Kondo told the LA Times that in Japan “We have all the technology of the 21st Century, but the relationship between doctor and patient is still decades behind the times. The patient is simply supposed to shut up and let the doctor make all the decisions.” He also notes that in the early stages some forms of cancer are treatable.

Yet the NY Times article notes that a 50-year-old woman decided not to have the surgery recommend by her doctor who told her she had gallstones, but suspected she had cancer. She did have cancer and died, but the courts dismissed her lawsuit. The doctor thus is not necessarily a “lofty savant,” and perhaps the problem is not democracy.

Kondo comments in the NY Times article that, “The present system is like the medical experiments on prisoners during World War II.” Kondo’s quote seems to be about Japan. While the experiments on prisoners of the Japanese Imperial Army are well known in the US, less well known are the unethical US medical experiments carried out on mental patients and prisoners. The University of Chicago with the US Army and the State Department carried out malaria experiments at Statesville Penitentiary in Joliet, Illinois.  The experiments, however, were not unknown outside of the US. German doctors cited the experiments during the Nuremberg trials.

US researchers experimented on people in Guatemala from 1946-1948 in order to study STDs. Similar studies were carried out in Tuskegee from 1932 to 1972. Biological warfare studies in 1950 prompted the US Navy to spray a bacteria over San Francisco in Operation Sea-Spray. These studies put the Japanese medical experiments in context, but do not answer the question about non-disclosure for cancer patients.

China and Japan are not the only countries that practice non-disclosure and according to another study, this isn’t a case of East Asia versus the so-called West. A 2016 study of Chinese doctors notes that “Withholding information from cancer patients is a common practice in many Asian countries, including China, Japan, and Singapore, as well as in some Western countries, such as Spain, Greece, and Italy.” A 2006 Italian study looked at the “paternalistic approach” in Italy and found that “The probability to be informed was higher for patients living in the north of Italy, young, well educated, with longer survival, and with breast or head and neck tumor.”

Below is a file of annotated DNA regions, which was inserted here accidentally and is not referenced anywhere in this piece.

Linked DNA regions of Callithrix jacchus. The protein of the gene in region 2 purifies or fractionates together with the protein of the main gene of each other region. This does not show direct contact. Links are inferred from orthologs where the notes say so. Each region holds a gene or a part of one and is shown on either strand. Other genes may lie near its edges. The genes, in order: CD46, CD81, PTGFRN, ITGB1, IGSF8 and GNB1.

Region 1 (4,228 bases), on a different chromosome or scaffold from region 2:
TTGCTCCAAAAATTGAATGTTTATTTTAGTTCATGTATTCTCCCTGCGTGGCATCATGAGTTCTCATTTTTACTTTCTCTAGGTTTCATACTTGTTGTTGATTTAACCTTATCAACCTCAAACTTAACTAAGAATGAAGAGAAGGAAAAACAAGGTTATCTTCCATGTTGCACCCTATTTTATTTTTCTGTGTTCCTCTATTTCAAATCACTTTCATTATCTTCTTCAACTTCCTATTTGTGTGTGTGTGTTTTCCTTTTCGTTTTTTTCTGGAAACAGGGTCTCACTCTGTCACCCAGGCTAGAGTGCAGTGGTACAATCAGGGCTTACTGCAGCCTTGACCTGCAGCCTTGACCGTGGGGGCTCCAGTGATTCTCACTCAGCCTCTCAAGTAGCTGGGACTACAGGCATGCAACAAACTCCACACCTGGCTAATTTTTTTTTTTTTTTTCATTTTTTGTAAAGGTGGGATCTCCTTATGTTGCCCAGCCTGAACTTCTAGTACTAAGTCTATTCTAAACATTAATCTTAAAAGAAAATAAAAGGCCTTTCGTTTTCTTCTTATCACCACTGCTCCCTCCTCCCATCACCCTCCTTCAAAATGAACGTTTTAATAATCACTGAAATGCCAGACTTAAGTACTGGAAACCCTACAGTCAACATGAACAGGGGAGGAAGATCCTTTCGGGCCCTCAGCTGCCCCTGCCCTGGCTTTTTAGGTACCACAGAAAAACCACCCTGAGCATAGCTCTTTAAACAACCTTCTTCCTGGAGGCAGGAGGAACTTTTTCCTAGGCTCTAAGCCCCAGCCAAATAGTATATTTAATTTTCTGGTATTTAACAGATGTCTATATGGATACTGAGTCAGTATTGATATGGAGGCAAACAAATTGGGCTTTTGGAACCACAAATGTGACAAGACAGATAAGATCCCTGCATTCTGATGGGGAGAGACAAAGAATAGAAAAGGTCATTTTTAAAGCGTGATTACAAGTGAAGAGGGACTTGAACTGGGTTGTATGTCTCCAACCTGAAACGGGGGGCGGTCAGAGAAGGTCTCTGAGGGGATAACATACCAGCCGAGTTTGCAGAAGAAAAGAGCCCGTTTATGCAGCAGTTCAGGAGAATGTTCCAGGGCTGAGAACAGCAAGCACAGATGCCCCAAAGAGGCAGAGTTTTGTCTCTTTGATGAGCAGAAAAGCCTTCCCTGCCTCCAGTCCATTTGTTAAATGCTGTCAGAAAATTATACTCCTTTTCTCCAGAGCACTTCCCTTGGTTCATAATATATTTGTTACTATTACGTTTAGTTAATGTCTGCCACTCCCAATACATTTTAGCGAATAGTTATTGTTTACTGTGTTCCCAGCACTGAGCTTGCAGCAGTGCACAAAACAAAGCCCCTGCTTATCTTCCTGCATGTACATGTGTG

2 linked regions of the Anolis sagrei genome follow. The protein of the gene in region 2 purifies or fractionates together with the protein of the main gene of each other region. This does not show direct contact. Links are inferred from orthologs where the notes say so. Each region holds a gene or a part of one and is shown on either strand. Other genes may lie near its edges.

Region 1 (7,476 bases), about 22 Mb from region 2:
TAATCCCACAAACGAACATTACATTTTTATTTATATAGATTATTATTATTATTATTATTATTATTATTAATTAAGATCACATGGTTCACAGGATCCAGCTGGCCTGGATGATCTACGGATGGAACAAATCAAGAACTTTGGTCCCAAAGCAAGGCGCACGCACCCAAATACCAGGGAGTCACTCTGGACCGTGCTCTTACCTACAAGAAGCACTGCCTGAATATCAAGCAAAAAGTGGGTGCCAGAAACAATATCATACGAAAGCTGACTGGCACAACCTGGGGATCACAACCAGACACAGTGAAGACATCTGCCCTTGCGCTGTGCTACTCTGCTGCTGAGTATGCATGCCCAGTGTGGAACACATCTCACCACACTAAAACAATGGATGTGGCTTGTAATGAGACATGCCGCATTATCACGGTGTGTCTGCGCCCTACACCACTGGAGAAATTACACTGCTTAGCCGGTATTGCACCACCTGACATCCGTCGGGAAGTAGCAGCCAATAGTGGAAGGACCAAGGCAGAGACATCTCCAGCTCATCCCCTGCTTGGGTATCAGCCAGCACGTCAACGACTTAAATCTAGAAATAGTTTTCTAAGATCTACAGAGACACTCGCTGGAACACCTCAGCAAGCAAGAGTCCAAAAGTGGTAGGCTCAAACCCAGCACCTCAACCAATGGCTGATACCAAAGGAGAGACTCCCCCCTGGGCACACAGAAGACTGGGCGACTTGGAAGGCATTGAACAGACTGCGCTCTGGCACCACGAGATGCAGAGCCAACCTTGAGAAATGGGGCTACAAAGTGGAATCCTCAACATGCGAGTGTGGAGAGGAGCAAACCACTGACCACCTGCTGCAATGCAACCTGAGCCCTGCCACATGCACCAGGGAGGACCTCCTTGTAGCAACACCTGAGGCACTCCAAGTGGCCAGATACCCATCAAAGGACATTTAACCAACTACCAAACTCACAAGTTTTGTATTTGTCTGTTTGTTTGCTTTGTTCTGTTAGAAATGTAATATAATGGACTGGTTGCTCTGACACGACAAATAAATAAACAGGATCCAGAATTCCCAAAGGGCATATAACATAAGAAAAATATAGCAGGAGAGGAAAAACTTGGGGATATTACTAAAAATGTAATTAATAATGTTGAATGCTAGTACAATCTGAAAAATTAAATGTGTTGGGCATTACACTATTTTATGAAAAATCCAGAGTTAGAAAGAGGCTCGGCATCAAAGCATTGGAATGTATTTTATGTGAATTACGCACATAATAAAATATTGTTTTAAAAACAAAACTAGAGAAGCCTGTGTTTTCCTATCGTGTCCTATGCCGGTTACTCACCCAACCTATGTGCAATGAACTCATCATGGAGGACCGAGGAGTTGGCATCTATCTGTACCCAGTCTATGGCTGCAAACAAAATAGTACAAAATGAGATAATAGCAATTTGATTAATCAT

A 1994 study of clinical practice asked,  “What do gastroenterologists in Europe tell cancer patients?” From a survey with 260 replies, the researchers found that “Gastroenterologists in northern Europe would usually reveal the diagnosis to both the patient and the patient’s spouse, but some would inform only the spouse with the patient’s permission. They would sometimes embellish the truth if the cancer had metastasised. Gastroenterologists in southern and eastern Europe would usually conceal the diagnosis from the patient, in many cases even when the patient asked to be told the truth. Most, however, would tell the spouse the full truth about both diagnosis and prognosis. The variation probably reflects differences in both doctors’ attitudes and patients’ expectations.”